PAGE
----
A 45-year-old woman’s chance assignment to South Korea was more than just another duty station for a military family; it was her opportunity to go home.
Tara Graves is one of the many thousands of children adopted by American families following the Korean War. She left home at six months old when her adoptive parents selected her from a catalog of children 45 years ago. She and her brother, also Korean, had a difficult time growing up in their new home in Minnesota. “In the small town that we lived in, everyone was sort of predominantly Caucasian,” Graves told Stars and Stripes. “Being five years old and having older kids chase me down at the bus stop, throwing rocks at me for what I looked like was very difficult.”
The adoption of Korean children by Americans flourished following the Korean War, only beginning to end when South Korea hosted the 1988 Olympics. The issue was a source of embarrassment for the country, and it was only then that the South Korean government began paying attention to the issue. Before that, the adoption industry had been extremely lucrative for the South Korean government; it not only saved the government from having to fund the care of the children, but adoption also netted them an estimated $15-$20 million per year. Many of the women who surrendered their children didn’t want to do so, but were poor and working low-paying jobs, and were often convinced to place their children for adoption by local orphanages. Afterwards, birth mothers polled said they felt extreme guilt.
With help from her adoptive mother, Graves began searching for her biological family at the age of 16, and managed to find her biological mother. They exchanged photos and letters, but her biological mother also refused to explain what led to her adoption, saying she wouldn’t tell her “until she saw me in person and that I learned how to speak the native language.”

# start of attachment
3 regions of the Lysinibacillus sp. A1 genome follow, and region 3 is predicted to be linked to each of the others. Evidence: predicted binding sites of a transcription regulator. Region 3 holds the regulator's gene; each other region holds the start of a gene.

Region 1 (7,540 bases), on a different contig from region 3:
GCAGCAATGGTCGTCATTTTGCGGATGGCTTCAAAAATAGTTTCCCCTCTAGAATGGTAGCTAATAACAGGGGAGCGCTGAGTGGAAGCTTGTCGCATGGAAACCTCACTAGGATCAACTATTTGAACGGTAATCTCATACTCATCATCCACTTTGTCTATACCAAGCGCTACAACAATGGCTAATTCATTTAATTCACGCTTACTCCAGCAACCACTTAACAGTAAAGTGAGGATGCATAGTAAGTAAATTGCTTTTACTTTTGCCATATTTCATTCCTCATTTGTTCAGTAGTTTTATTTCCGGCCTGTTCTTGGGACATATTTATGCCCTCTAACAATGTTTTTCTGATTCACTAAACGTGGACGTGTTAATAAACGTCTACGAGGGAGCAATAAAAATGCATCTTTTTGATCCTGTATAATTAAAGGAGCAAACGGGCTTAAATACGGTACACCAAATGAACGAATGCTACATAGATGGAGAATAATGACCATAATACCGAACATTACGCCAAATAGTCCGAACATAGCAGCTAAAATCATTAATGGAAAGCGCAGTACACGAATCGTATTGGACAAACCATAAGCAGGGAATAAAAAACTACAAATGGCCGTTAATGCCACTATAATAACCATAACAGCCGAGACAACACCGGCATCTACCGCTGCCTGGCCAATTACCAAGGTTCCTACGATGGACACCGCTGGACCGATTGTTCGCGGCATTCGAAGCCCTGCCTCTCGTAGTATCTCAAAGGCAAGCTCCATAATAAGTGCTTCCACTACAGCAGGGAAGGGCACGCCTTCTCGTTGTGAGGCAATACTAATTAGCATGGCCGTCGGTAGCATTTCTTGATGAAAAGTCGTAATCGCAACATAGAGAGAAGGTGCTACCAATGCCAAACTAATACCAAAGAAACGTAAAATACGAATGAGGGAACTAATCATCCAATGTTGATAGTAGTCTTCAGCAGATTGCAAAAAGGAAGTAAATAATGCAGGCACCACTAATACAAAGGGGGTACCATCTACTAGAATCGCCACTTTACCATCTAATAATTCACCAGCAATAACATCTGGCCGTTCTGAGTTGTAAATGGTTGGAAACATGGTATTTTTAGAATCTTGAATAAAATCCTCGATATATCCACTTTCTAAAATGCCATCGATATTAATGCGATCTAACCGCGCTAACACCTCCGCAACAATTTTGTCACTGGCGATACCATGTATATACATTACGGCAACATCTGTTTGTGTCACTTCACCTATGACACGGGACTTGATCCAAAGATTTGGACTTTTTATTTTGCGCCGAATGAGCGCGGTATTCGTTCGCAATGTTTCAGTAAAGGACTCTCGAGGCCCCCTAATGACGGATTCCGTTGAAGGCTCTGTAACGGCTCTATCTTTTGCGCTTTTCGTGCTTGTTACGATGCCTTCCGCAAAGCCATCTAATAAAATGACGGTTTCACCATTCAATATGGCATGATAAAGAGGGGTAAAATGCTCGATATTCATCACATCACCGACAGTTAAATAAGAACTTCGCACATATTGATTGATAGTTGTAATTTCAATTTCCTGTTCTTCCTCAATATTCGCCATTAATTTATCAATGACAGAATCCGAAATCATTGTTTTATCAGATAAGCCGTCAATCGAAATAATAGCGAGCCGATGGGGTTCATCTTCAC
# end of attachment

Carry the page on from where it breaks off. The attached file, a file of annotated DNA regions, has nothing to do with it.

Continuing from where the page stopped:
Eventually, Graves gave up. “I think I realized that the older that I became, I didn’t have this void of needing to go back to the motherland; to be whole; to know my whole story or meet my biological family,” she said. “I didn’t let that identify me. It wasn’t my identity, being a lost Korean American adoptee.”
READ: Woman meets daughter taken from her 42 years ago: ‘You are loved so much’
But then, Graves’ husband, Col. Seth Graves, was named commander of Camp Humphreys, an Army base in South Korea. She realized she now had an opportunity to reconnect with her biological family and her heritage. But she was still scared. “It’s almost like opening a box full of trauma,” she said. “You don’t know exactly what you’re going to get.”
Not long after arriving in South Korea, Graves was able to arrange a meeting with one of her biological siblings, a reunion which she said was “extremely emotional.” Graves’ husband and their daughter, Jena, were also accepted into the family, while Graves finally got the true story behind her adoption. Her biological mother divorced their biological father, leaving him with six children to care for. And because the family struggled with poverty, Tara was placed for adoption.
Kim Hyung-bae, the oldest son, told Stars and Stripes that it was not poverty alone the led to Graves’ adoption; his parents wanted another son, not a daughter.
“Men are blind in their own cause,” he said. “I asked our parents where she went but heard nothing from them. They were answerless. I once thought that adoption is better for her,” Kim said. “I also felt bad for her and thought [she] should be in the U.S. … even just that she should eat well and live well there.”
When Graves finally reunited with her brother, he asked for her forgiveness. “There’s nothing to forgive,” she said. “But for him, it was very important that he had my forgiveness.”
Twenty-two years ago, Graves’ brother and his siblings had their immediate family’s remains interred into one grave, and they engraved Graves’ Korean name — Kim Eun-sook — on the tombstone. It was a moment of deep meaning for them, proving that after all this time, they still remembered and loved her. “I thought we may see her again some time,” her brother said. “And I wanted to prove that Tara has a family in South Korea.”
“Like” Live Action News on Facebook for more pro-life news and commentary!